I was at the downtown library chaperoning a field trip for my daughter’s sixth grade class, when I saw an innocent picture of a baby. And it made me cry.
We had gone to the library to work on their research papers. But there was something about this day that made everyone want to cry.
This was the day after the hideous Columbine school killings and everyone was walking around just a little numb.
I couldn’t help but look around me at the children busily working on the projects and realize that they were only a few years younger than those thirteen children who were murdered at school the day before. But I also had to face the fact that they were only a few years younger than the two killers as well.
When this happened, I wanted so badly to label the murderers as monsters. But the fact remains, the most important label we must recognize is that they, too, were children.
How can ones so young be filled with hatred so strong that they are driven to do something so horrid in a place where we parents believed was a haven for learning?
Again, the picture of the baby haunts me.
Years ago, when I sent my oldest off to kindergarten for the first time I was scared. I was scared about the real world finally touching the daughter I had been able to protect for five too-short years.
But, truthfully, I was scared for the little hurts I feared my child would have to endure. I was worried some child would not want to sit next to her on the bus. I worried she would feel sad if chosen last for a team in gym class. I worried she might get her feelings hurt by a classmate.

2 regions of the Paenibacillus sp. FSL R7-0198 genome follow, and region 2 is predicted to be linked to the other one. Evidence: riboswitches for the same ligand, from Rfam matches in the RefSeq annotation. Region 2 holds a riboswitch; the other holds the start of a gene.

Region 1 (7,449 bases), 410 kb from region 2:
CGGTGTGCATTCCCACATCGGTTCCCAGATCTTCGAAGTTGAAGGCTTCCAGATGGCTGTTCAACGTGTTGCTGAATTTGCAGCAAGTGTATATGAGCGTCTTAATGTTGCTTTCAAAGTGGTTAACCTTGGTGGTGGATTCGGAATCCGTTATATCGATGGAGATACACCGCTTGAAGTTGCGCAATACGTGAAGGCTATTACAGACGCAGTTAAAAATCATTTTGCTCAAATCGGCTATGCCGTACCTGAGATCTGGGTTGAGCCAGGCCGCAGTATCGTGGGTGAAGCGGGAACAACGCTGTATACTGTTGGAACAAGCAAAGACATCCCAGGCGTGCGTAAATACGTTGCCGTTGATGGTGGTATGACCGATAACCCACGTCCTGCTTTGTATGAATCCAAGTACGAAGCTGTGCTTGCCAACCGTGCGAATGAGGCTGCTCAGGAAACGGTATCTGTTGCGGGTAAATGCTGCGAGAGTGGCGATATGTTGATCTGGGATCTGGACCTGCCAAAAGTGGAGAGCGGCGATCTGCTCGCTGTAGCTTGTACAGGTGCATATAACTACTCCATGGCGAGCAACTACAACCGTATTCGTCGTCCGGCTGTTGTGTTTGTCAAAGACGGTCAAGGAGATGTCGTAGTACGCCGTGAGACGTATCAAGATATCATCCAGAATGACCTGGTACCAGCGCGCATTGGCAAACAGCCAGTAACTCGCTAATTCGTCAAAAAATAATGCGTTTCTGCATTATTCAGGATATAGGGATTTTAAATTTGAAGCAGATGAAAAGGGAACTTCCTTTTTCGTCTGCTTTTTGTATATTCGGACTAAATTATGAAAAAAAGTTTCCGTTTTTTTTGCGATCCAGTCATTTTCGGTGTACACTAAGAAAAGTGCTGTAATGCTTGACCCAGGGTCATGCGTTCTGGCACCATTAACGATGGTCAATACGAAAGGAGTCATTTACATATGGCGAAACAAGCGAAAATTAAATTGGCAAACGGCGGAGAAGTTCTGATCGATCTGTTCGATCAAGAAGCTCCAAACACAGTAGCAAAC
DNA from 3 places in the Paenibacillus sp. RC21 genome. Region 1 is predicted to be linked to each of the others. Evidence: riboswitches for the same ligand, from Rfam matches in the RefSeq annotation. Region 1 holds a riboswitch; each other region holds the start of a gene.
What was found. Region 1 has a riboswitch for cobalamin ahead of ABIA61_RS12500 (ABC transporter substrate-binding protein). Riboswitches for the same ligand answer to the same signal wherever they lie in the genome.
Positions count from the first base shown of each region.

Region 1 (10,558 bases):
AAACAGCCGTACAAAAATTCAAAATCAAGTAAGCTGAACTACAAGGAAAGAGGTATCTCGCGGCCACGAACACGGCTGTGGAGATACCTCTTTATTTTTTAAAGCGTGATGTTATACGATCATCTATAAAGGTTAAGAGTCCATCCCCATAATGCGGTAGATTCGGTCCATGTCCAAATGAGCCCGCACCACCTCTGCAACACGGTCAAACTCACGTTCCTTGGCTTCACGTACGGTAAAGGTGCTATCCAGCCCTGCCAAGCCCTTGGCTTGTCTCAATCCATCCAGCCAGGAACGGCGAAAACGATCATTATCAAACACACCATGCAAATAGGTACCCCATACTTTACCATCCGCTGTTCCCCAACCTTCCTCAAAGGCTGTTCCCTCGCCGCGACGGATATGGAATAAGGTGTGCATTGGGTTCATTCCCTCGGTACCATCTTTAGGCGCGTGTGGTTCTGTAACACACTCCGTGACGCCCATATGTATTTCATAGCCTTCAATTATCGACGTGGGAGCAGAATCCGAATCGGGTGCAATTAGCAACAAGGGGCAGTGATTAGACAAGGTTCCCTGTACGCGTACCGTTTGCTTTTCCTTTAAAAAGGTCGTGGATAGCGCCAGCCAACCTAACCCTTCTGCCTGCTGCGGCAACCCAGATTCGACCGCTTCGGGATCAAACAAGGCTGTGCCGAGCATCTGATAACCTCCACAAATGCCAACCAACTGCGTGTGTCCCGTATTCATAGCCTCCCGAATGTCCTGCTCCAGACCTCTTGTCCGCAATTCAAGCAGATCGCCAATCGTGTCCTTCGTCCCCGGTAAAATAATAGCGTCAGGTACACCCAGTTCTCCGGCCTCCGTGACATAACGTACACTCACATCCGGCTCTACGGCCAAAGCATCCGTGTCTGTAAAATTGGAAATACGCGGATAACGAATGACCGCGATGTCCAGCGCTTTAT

I never thought to worry that another child might one day bring a gun to school and start shooting.
Every day, we parents must trust that the bus drivers who daily transport our children are physically and mentally healthy.
We have to assume that the teachers educating our children are academically and morally good.
We believe that all the students who attend school with our children, are basically the same as ours.
But not all are.
And when children so dramatically fall through a societal crack as the ones did that frightening day, the whole world can hear the thud.
For this reason the picture of the baby made me cry. To think that a child enters this world full of promise and purity and somehow makes such a wrong turn on the journey that is their life, is more than I can bear.
I stare at the picture for the last time. I see the small pouting lips attempting a smile. I notice the soft, full head of dark hair. I smile at the full, rosy checks. And then I shut the book, trying hard not to notice the caption underneath the picture:
“ Austria , 1889. Adolf Hitler.”